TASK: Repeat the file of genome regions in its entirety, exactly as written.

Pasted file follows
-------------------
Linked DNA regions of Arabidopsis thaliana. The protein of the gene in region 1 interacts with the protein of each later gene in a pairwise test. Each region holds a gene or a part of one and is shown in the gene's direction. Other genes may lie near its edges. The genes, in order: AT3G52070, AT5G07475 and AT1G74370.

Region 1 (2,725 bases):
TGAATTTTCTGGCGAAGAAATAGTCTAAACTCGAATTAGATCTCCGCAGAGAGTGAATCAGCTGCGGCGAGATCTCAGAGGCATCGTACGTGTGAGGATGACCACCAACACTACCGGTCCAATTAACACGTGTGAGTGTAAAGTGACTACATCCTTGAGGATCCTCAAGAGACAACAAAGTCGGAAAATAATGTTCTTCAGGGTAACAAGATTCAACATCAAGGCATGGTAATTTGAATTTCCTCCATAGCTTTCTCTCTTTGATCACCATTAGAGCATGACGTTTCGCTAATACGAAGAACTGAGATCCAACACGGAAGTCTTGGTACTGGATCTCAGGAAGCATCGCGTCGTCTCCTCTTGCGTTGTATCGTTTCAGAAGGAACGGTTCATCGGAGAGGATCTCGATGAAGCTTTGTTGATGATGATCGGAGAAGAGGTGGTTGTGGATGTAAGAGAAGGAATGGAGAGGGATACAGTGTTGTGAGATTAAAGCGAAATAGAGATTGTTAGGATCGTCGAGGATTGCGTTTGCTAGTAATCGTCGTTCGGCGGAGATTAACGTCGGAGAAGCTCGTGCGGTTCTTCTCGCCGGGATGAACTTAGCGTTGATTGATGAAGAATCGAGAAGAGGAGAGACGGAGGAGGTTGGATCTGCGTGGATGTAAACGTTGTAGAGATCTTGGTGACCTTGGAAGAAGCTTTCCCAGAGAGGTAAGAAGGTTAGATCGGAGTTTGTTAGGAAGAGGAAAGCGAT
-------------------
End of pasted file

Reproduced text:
Linked DNA regions of Arabidopsis thaliana. The protein of the gene in region 1 interacts with the protein of each later gene in a pairwise test. Each region holds a gene or a part of one and is shown in the gene's direction. Other genes may lie near its edges. The genes, in order: AT3G52070, AT5G07475 and AT1G74370.

Region 1 (2,725 bases):
TGAATTTTCTGGCGAAGAAATAGTCTAAACTCGAATTAGATCTCCGCAGAGAGTGAATCAGCTGCGGCGAGATCTCAGAGGCATCGTACGTGTGAGGATGACCACCAACACTACCGGTCCAATTAACACGTGTGAGTGTAAAGTGACTACATCCTTGAGGATCCTCAAGAGACAACAAAGTCGGAAAATAATGTTCTTCAGGGTAACAAGATTCAACATCAAGGCATGGTAATTTGAATTTCCTCCATAGCTTTCTCTCTTTGATCACCATTAGAGCATGACGTTTCGCTAATACGAAGAACTGAGATCCAACACGGAAGTCTTGGTACTGGATCTCAGGAAGCATCGCGTCGTCTCCTCTTGCGTTGTATCGTTTCAGAAGGAACGGTTCATCGGAGAGGATCTCGATGAAGCTTTGTTGATGATGATCGGAGAAGAGGTGGTTGTGGATGTAAGAGAAGGAATGGAGAGGGATACAGTGTTGTGAGATTAAAGCGAAATAGAGATTGTTAGGATCGTCGAGGATTGCGTTTGCTAGTAATCGTCGTTCGGCGGAGATTAACGTCGGAGAAGCTCGTGCGGTTCTTCTCGCCGGGATGAACTTAGCGTTGATTGATGAAGAATCGAGAAGAGGAGAGACGGAGGAGGTTGGATCTGCGTGGATGTAAACGTTGTAGAGATCTTGGTGACCTTGGAAGAAGCTTTCCCAGAGAGGTAAGAAGGTTAGATCGGAGTTTGTTAGGAAGAGGAAAGCGAT